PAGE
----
Last week I had the pleasure of conducting Carmina Burana, a hair-raising oratorio composed by Carl Orff and dedicated to Adolf Hitler. The opening number “O Fortuna” is a thrilling hymn to the god of fortune featured in countless films and television commercials. The lyrics come from poems written by mediaeval monks who were supposed to be preoccupied with prayers. But these verses are filled with pagan odes to gambling, fate, drinking, prostitution, and springtime. Notwithstanding the subject matter, the poems are written with a great reverence for Fate, as if Fate was God Himself.
O Fortune, like the moon you are changeable…
The wheel turns; I go down, another is raised up;
Sits the king at the summit – let him fear ruin!
We live in an unpredictable world. Like a wheel of fortune it can bring rain in due season or unwanted famine and pestilence. Religion and science try to make sense of this unpredictability with two basic interpretations: fate and karma. A fatalistic worldview interprets life as unknowably determined by God or the laws of nature, while a karmic view interprets the world as tailored specifically to mankind and subject to his choices. When tragedy strikes, the fatalist says “shit happens” and the karmic says “everything happens for a reason.”
God of Fate: Pagans, Calvinists, Scientists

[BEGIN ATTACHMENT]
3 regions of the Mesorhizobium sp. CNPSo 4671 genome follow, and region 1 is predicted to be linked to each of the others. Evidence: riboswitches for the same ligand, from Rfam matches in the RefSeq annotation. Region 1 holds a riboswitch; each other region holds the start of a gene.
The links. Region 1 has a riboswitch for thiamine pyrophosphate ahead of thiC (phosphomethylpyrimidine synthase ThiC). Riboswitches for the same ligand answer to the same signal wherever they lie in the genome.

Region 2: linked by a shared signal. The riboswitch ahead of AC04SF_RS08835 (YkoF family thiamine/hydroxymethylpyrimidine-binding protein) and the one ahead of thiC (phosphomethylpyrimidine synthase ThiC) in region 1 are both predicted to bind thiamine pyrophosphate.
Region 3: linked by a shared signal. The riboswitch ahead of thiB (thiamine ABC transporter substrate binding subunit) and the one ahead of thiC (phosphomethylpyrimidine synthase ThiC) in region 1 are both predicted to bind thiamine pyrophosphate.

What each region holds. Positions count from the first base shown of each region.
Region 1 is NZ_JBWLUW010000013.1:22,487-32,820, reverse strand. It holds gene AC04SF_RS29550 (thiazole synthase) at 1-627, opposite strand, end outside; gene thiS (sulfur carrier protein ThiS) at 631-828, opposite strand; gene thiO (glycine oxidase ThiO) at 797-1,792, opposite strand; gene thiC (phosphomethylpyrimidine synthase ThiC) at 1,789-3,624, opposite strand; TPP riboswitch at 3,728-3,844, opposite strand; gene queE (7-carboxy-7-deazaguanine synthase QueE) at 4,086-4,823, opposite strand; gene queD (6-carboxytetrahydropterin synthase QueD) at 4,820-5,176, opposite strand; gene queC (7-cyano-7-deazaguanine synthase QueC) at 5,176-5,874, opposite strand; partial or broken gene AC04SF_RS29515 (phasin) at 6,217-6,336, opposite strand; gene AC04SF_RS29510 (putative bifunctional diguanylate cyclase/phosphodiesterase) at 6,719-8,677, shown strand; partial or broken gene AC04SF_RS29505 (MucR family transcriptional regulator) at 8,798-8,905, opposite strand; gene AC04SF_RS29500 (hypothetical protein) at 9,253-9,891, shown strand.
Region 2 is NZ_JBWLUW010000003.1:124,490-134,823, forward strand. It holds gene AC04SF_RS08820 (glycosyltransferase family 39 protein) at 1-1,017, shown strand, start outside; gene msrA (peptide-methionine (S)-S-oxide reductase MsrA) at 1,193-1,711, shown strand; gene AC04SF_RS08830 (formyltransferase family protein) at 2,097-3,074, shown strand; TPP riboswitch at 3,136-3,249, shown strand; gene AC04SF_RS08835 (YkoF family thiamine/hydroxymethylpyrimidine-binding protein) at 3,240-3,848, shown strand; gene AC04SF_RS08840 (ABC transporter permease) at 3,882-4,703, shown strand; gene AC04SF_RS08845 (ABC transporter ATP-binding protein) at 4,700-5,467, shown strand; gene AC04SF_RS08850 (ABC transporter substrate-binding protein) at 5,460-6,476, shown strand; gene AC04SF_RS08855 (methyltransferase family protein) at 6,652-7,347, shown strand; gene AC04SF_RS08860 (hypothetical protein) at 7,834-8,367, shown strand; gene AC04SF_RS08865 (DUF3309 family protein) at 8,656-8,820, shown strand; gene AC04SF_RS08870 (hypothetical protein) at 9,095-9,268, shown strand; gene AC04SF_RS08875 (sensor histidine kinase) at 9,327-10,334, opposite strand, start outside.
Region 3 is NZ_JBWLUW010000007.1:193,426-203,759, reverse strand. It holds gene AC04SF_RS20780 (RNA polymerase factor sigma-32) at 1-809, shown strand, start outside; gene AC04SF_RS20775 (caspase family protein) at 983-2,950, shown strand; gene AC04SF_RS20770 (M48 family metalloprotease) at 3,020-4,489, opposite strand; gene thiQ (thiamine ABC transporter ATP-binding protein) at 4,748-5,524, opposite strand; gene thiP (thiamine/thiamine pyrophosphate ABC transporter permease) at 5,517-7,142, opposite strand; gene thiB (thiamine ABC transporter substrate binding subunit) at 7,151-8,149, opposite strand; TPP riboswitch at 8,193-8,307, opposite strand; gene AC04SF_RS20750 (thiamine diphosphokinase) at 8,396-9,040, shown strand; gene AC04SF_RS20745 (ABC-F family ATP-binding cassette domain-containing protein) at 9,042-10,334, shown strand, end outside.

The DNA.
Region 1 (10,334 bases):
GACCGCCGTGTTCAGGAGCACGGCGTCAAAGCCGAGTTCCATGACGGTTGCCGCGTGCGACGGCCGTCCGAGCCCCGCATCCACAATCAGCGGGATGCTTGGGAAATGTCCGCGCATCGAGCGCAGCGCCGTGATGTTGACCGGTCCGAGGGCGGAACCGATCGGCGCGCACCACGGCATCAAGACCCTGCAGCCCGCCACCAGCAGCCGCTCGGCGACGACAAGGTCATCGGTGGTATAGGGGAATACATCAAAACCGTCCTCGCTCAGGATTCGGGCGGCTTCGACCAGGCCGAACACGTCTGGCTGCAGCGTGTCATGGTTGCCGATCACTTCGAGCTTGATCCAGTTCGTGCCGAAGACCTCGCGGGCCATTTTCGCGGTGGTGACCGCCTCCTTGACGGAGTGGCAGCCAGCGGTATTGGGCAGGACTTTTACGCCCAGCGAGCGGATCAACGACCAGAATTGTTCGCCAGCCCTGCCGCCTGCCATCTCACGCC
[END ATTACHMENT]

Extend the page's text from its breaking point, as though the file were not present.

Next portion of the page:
Proponents of a fatalistic God include pagans, Calvinists, and scientists. Pagans anthropomorphise fate through various mythical gods representing the conflicting forces at work in the world. Like Oedipus who accidentally murdered his father and married his mother, we are the unwitting victims or beneficiaries of forces beyond our control. Calvinists believe we are predestined through God’s grace (or fate) to be saved or damned regardless of our works. Scientists and secularists also believe in a wheel of fortune which guides the random mutations in genes which create the complexities of life. They don’t use the name “god” to describe the wheel of fortune, but rather “chance,” “chaos theory,” “randomness,” or “monkeys at typewriters.”  For many scientists, freewill is an illusion, and we are simply the natural by-products of the random forces that led to our creation.
God of Karma: A Universe of Works and Meaning
In other religions, everything happens for a reason. Jehovah said: “if you keep my sabbaths I will give you rain in your season…but if you keep not my sabbaths, you shall sow your seed in vain and your enemies shall eat it.” Joseph Smith says “all blessings are predicated upon obedience to the law upon which it is predicated.” A Karmic God has created a “best of all possible worlds” calculated to give us all the best chance of getting to heaven if we will just make the right choices. When things don’t make sense, when “the wicked prosper and the righteous are cursed” we interpret these things as trials of faith which are really just blessings in disguise. Even the prosperity of the wicked can be interpreted as the “curse of riches.” This allows us to explain how God can be “good” and at the same time rule over a world full of suffering. A karmic universe is filled with meaning and has an answer for everything.
Some secularists hold karmic-like views, believing that the universe holds a purpose and meaning in our lives even in the absence of God. The great scientist and inventor Buckminster Fuller wrote: “Nature is trying very hard to make us succeed, but nature does not depend on us. We are not the only experiment.”
LDS View: Reconciling the Karmic and the Fatalistic God